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Making healthy food decisions a pos-ability

Aged-care provider PresCare is teaming up with My Nutrition Clinic dietitians and researchers from Bond University to pilot a six-week program to help people living with a disability better understand how to make healthy food choices.

The PresCare Pos-Ability Program is a nutrition-based, healthy food choices program designed to empower clients to make informed and healthy decisions when shopping for food at their local supermarket.

PresCare Chief Executive Officer, Greg Skelton said helping people with disabilities make informed decisions about what they eat is not only good for their health but also builds confidence and a sense of wellbeing.

“This client group are at a higher risk of obesity and long-term chronic disease which in turn can lead to them becoming socially isolated in their local community,” he said.

“If we give our clients the tools to make healthy food choices we’re halfway to keeping our clients more socially connected, as a healthy body and a healthy mind go hand in hand.”

The PresCare Pos-Ability program aims to teach people living with a disability how simple it can be to plan and find healthy food alternatives that are not laborious to prepare or cook.

The weekly sessions delivered by dietitians from Bond University will guide and support each individual to become confident in planning, selecting and purchasing nutritious foods at their local grocery store or supermarket.

It will also encompass a holistic teaching approach to understanding healthy food by providing training on food hygiene, meal planning, preparing shopping lists, budgeting and food preparation.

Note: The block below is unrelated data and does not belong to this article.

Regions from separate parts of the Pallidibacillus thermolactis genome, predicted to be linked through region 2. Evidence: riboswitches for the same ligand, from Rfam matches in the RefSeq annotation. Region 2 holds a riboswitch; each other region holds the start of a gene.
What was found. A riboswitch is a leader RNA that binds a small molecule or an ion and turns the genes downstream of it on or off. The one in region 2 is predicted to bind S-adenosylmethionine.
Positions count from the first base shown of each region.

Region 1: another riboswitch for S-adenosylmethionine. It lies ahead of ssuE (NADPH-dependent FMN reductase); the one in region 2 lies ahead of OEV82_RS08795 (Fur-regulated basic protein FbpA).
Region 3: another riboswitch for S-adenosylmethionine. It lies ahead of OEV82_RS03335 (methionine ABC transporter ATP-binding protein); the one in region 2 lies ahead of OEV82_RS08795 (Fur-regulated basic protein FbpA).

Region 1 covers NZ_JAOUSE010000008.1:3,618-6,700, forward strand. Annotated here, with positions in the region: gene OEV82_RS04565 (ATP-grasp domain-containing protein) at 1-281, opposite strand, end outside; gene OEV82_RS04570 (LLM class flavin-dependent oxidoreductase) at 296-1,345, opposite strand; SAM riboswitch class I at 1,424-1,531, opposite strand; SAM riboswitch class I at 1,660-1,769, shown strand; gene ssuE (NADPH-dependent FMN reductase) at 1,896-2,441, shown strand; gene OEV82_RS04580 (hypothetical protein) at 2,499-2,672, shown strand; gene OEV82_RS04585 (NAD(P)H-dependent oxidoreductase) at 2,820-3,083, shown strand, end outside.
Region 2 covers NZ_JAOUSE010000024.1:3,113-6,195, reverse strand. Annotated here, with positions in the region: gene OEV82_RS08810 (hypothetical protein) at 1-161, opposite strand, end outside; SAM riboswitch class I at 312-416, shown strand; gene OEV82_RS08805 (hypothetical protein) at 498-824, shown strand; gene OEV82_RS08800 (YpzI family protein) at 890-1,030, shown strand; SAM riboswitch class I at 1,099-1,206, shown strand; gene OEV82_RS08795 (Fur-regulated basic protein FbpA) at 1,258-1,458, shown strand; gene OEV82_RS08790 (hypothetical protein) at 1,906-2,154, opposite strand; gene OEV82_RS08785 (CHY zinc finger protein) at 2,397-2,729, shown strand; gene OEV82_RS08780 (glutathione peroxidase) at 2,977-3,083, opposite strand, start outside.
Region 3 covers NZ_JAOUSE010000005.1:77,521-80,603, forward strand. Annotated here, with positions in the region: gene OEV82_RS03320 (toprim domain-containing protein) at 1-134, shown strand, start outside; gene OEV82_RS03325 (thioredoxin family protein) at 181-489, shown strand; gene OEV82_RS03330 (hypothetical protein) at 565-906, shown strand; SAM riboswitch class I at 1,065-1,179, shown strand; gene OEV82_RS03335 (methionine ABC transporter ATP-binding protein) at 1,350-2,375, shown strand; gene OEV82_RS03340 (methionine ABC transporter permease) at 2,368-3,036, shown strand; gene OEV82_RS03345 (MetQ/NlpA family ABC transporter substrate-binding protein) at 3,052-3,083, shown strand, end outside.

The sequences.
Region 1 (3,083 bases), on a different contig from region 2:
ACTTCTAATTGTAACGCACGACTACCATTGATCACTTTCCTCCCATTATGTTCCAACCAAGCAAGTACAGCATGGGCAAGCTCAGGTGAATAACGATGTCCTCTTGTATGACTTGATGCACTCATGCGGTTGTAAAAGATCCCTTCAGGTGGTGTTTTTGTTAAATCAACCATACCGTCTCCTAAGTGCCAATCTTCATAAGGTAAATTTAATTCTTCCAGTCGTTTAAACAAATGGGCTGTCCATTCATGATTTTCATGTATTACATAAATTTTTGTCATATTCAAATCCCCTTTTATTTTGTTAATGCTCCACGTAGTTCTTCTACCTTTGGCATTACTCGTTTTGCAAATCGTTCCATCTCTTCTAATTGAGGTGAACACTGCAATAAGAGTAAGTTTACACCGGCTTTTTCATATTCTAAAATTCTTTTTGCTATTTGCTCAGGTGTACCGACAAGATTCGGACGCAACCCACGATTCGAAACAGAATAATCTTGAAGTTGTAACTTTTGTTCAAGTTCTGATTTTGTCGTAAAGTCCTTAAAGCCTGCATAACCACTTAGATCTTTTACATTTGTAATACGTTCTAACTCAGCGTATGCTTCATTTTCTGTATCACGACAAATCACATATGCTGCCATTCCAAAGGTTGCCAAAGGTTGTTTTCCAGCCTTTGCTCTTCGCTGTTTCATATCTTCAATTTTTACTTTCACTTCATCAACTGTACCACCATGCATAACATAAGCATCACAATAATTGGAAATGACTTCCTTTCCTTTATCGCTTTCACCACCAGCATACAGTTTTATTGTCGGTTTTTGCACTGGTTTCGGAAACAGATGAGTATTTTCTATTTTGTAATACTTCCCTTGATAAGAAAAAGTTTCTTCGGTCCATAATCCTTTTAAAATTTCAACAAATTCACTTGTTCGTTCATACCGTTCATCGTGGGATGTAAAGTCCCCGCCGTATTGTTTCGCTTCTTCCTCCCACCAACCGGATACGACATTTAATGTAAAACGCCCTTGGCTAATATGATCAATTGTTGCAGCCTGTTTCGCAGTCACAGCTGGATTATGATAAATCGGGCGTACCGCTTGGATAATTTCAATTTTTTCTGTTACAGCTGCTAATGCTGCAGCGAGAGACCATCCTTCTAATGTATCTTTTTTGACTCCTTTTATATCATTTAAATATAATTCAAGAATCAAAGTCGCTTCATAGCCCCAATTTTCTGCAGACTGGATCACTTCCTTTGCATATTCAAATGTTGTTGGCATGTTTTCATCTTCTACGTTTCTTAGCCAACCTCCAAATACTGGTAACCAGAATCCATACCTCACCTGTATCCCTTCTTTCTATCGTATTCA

This program is about community connectedness and a number of people will play a part in supporting the client.

“From dietitians to clients’ parents or carers and their care workers, to staff at the local supermarket – everyone is encouraged to play a part in helping our clients make healthy food decisions,” Mr Skelton said.

“A significant component of this program is about delivering a hands-on approach by way of excursions to the local supermarkets and building a personal connection with the supermarket staff which will be an important step to enable clients to feel part of their own local community.”

This involvement of carers, care workers and local supermarket staff is seen as imperative in understanding and encouraging the newly learned skills post program completion.

Bond University Professor Liz Isenring said programs such as Pos-Ability were vital in ensuring those with disabilities received the nutrition needed to optimise their health.

“This is a vulnerable sector of the population and more needs to be done to ensure they benefit from the right nutritional intake for long term quality of life,” she said.

“’Disability’ takes in a lot of different conditions, but most have nutrition related issues that need specific care and a diet tailored to suit. For example, people living with a physical disability may have difficulty eating, requiring certain textures, or may find it difficult to maintain a healthy weight if they are immobile.

“The team at Bond University has a commitment to improve the nutritional health of those with a disability and have a number of projects in the pipeline that will see more emphasis placed on this important issue.”

The pilot program will consist of seven current PresCare disability clients residing in the Gold Coast area with results of this program to be published towards the end of 2015.

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